This must have come as something of a surprise to those who work at the quarry face of the UK stone industry, such as Marshalls Stancliffe of Derby and Dumfries, which had just supplied several times the amount required to the Bloomberg Building in London, and had more than enough to spare. Winston also forgot to mention that construction behemoth Laing O’Rourke, which was acting as a consultant on the project and in line to become lead contractor, owned Vetter UK, and had previously had interests in the Bavarian limestone quarrying company Naturstein Vetter GmbH.
For La Bruce, no doubt, this is all conveniently ‘arm’s length’, yet it can hardly be detached from the claim in her Bercow targeted auto-hagiography that she had a ‘key role in supporting the development of the Edinburgh economy – including FDI.’ In a country groaning under the weight of its own debt, FDI or ‘Foreign Direct Investment’ usually means flogging everything which isn’t nailed down to any global corporation which happens by. In this case, the corporation is TIAA, a long established pension fund for American teachers and professors based in Charlotte, North Carolina, which has around $800 billion funds under management, and loves to invest in overseas commercial property ventures.
TIAA, which owns UK company Henderson Global Investments, and trades as THI, failed to win any brownie points with its lurid proposals for London’s Grade 1 listed Smithfield Market. These fell victim to a campaign supported by such high profile locals as Alan Bennett, Jeanette Winterston, and Kristin Scott-Thomas. Tory minister Eric Pickles wisely threw TIAA’s plans out.
Bloodied, but not unbowed, the cash-rich pension monster betook itself northwards to Edinburgh, where it received a red carpet welcome in the form of a joint Scottish Government- Edinburgh Council ‘Growth Accelerator Model’ gift of £61.4m from the generous, if largely unwitting, Scottish taxpayer. “The collective effort and commitment to breathe new life into the St James Centre were instrumental in creating this unique investment model in record time.” burbled La Bruce “As a result The City of Edinburgh Council will swiftly invest £61m into this very important city-centre regeneration area which will help unlock further investment from the private sector.”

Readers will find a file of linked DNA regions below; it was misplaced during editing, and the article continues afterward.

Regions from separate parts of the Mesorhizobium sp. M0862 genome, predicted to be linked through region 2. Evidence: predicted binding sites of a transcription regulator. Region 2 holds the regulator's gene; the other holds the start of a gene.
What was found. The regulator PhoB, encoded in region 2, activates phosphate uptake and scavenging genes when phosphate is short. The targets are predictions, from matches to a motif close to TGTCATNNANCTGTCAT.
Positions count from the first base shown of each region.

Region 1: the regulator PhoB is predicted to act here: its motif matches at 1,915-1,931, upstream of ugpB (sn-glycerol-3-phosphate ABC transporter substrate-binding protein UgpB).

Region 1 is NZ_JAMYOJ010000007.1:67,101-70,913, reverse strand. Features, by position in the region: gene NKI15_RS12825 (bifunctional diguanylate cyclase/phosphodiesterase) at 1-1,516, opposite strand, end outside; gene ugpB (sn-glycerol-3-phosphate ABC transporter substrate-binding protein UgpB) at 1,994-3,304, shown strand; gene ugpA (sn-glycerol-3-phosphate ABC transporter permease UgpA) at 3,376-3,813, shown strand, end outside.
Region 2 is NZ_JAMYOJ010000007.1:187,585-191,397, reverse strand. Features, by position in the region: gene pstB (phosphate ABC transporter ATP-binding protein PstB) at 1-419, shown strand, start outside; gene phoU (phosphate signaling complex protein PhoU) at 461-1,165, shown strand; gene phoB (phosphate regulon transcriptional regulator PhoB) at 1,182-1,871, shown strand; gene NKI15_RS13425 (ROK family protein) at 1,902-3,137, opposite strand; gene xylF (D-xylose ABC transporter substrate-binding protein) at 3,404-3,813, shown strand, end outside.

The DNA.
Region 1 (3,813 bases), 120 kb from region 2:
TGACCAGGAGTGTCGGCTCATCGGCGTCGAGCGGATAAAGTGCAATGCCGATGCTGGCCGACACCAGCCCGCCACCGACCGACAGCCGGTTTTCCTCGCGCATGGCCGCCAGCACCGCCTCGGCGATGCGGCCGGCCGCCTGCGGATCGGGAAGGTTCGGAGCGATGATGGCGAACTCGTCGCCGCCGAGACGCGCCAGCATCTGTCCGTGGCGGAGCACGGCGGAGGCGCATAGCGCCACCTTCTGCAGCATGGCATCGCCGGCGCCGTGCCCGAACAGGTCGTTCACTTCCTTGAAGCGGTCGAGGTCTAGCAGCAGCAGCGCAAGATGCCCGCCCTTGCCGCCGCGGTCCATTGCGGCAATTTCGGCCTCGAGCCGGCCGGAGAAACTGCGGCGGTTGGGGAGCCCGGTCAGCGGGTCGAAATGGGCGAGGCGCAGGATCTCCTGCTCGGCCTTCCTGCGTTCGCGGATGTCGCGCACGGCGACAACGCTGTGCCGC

This wonderful news should perhaps be subjected to a reality check. First of all, the centrepiece of TIAA’s mixed development is a ‘designer’ shopping mall pace Milan’s famous Galleria Vittorio Emanuele, but without the classy architecture. Indeed, given the urge to penny-pinch by using vanilla limestone cladding, the architectural prognosis would seem to be drab in the extreme. The thing is – if the forecasts of, say, the British Retail Consortium are even halfway accurate – the city centre shopping mall is no longer sexy. Those who aren’t buying on-line increasingly have a preference for out-of-town retail heavens with free parking. So what if TIAA’s designer galleria turns out to be a tits-up-turkey? Will the taxpayers be getting their £61.4m subsidy back? Perhaps Dame Sue will tell us.